Beware what you wish for….Governors and the block granting of Medicaid

In trying to duck their Medicaid responsibilities, Republican governors could be rushing into a long-term budget disaster for their states.

Fourteen years ago, Mickey Kaus and Peter Edelman held an engrossing bare-knuckled dialogue about the merits and pitfalls of welfare reform. For the youngsters, this 1996 bill abolished the 60-year-old Aid to Families with Dependent Children (AFDC), replacing it with the avowedly transitional Temporary Assistance to Needy Families (TANF), a block-granted program.

Looking back on that exchange, I suspect both antagonists have reason to feel themselves vindicated.

Edelman warned there–and in an embittered Atlantic article called “the worst thing Bill Clinton has done–that the recently-signed welfare reform would financially endanger the states because it removed their entitlement to federal funds for the needy people they were supporting. Edelman was wrong about that, because he was so right about something else: states’ eagerness and ability to punitively reduce the welfare rolls. In 1996, more than 12 million Americans received traditional welfare. Now only about 4.3 million do, despite population growth and the worst recession in several decades.

Republican Governors who support block-granting Medicaid may hope for a successful reprise of this experience. This won’t happen. In their haste to obtain immediate political victories and maybe some short-term fiscal relief, they are courting a long-term budget disaster for their states. At least that’s what I argue over in New Republic this morning.

Author: Harold Pollack

Harold Pollack is Helen Ross Professor of Social Service Administration at the University of Chicago. He has served on three expert committees of the National Academies of Science. His recent research appears in such journals as Addiction, Journal of the American Medical Association, and American Journal of Public Health. He writes regularly on HIV prevention, crime and drug policy, health reform, and disability policy for American Prospect, tnr.com, and other news outlets. His essay, "Lessons from an Emergency Room Nightmare" was selected for the collection The Best American Medical Writing, 2009. He recently participated, with zero critical acclaim, in the University of Chicago's annual Latke-Hamentaschen debate.

5 thoughts on “Beware what you wish for….Governors and the block granting of Medicaid”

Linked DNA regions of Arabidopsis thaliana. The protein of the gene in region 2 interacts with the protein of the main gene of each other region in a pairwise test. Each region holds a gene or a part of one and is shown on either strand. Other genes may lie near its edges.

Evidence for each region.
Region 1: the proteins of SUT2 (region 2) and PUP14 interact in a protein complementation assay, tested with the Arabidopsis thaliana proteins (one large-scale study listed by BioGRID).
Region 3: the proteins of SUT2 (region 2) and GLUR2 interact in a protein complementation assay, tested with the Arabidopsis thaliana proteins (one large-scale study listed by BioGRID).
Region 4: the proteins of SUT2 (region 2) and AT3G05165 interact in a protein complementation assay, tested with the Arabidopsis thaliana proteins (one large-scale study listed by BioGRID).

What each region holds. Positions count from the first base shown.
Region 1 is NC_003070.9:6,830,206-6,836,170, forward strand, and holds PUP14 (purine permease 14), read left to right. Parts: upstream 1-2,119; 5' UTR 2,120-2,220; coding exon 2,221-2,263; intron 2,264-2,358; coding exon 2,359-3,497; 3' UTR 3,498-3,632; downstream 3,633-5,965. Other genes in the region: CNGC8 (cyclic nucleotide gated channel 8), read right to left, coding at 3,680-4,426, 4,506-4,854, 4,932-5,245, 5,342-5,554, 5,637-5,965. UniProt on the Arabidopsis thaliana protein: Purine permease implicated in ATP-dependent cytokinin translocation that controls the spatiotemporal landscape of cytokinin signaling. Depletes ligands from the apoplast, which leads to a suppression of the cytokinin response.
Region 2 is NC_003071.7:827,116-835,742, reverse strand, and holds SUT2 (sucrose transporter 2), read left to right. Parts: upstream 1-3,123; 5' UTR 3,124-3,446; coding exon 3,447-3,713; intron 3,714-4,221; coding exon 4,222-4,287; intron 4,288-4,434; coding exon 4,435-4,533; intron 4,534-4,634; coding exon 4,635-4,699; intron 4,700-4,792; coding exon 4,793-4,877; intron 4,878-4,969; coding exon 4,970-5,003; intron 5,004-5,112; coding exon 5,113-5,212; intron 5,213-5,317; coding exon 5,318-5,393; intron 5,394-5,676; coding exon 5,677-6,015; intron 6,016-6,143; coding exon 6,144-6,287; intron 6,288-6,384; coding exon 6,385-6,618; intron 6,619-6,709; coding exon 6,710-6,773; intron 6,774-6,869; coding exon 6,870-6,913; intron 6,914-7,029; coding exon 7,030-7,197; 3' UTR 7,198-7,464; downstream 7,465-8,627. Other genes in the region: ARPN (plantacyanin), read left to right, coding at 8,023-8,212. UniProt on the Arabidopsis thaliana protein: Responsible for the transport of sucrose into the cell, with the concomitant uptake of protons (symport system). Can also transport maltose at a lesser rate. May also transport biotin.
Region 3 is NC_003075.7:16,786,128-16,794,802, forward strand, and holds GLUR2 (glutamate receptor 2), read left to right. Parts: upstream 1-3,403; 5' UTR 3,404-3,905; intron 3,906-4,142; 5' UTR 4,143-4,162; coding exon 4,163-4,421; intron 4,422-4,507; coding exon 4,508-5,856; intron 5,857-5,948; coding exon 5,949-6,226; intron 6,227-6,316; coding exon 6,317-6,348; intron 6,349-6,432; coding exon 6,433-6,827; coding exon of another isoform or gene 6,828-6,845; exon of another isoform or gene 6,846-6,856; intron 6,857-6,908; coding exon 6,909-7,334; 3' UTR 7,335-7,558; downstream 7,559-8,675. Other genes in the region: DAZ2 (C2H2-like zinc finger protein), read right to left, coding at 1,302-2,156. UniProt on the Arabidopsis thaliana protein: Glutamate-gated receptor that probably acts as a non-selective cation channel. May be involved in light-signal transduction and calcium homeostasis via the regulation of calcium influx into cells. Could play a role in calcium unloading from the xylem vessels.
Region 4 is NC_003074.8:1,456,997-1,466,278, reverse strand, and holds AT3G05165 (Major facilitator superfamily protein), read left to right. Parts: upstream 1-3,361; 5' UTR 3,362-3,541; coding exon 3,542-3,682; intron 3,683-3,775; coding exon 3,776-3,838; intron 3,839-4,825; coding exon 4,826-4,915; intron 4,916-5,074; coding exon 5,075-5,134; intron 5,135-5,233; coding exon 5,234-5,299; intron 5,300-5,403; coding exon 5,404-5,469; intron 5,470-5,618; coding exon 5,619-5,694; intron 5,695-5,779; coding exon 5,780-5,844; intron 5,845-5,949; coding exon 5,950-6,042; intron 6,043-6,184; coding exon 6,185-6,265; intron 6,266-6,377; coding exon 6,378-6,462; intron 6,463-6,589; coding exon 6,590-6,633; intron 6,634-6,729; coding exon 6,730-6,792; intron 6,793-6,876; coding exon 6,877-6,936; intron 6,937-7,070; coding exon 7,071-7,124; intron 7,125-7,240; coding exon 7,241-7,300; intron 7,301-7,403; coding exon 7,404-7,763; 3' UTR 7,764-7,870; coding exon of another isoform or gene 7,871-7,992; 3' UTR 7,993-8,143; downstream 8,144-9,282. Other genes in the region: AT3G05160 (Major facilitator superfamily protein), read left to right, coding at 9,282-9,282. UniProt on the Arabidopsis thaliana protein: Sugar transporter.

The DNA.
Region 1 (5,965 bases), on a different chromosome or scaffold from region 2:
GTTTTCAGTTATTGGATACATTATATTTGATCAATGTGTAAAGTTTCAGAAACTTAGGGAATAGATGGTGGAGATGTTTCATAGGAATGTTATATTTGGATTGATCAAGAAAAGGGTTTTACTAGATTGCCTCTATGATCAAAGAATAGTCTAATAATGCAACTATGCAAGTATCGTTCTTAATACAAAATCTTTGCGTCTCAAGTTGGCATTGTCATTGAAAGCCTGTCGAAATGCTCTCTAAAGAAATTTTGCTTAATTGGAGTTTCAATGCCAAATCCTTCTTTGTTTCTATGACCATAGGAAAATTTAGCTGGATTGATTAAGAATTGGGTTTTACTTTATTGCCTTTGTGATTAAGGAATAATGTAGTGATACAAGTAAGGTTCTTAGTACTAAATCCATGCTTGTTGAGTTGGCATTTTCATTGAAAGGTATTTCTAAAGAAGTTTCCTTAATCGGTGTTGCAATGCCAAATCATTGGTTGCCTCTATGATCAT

1. As a liberal, my fear with all of this budget balancing on the backs of the poor and needy is going to be felt by a people already marginalized and thus out of sight of public sympathy. 60 minutes did an excellent piece Sunday night on child homelessness – something I’m sure most people were unaware of. Yet for every such piece of journalism – watched as it is by a handful of souls, how many more storied are falling through the cracks. Here’s one for you: at our local city college, they are canceling the lowest 2 of 3 remedial English courses, a reduction in students that I’m guessing could number in the high 100’s.

    All of this, of course, sacrificed to the mythological low-tax, “pro-growth” model.

  2. I think you’re way too optimistic about the degree to which the governor and legislatures in question will play by the rules you think are there. All they have to do (and the software is there to do it) is cut back on payments for services that go primarily to poor nonvoters, and increase reimbursement to providers for the kinds of services that go primarily to well-educated regularly-voting types who are typically more compliant and more enjoyable to have in the office anyway. And when things go south, it will be time for more shock doctrine.

  3. One thing I’ve never understood is why public health isn’t considered part of our national defense (well, besides that it might mean spending money on people rather than weapons). Why is it more important to spend money on “homeland” defense than on viruses that can kill a lot more people? If drug-resistent TB gets you, you’re just as dead as from a bomb.

    I learned a lot from the Clinton administration (though I think he meant well). I don’t like flowery speeches anymore. I’m not as impressed by wonkery. Brains are not enough.

  4. NCG, here’s the glib version:

    Just the same way that icbms eliminated the idea of territory as a defensible quantity in national security (because an enemy has random rather than sequential access to your entire landmass) globalization as currently practiced has eliminated the idea of citizenry as a defensible quantity (because the people who count can prosper regardless of the health of the rest of the population).

Comments are closed.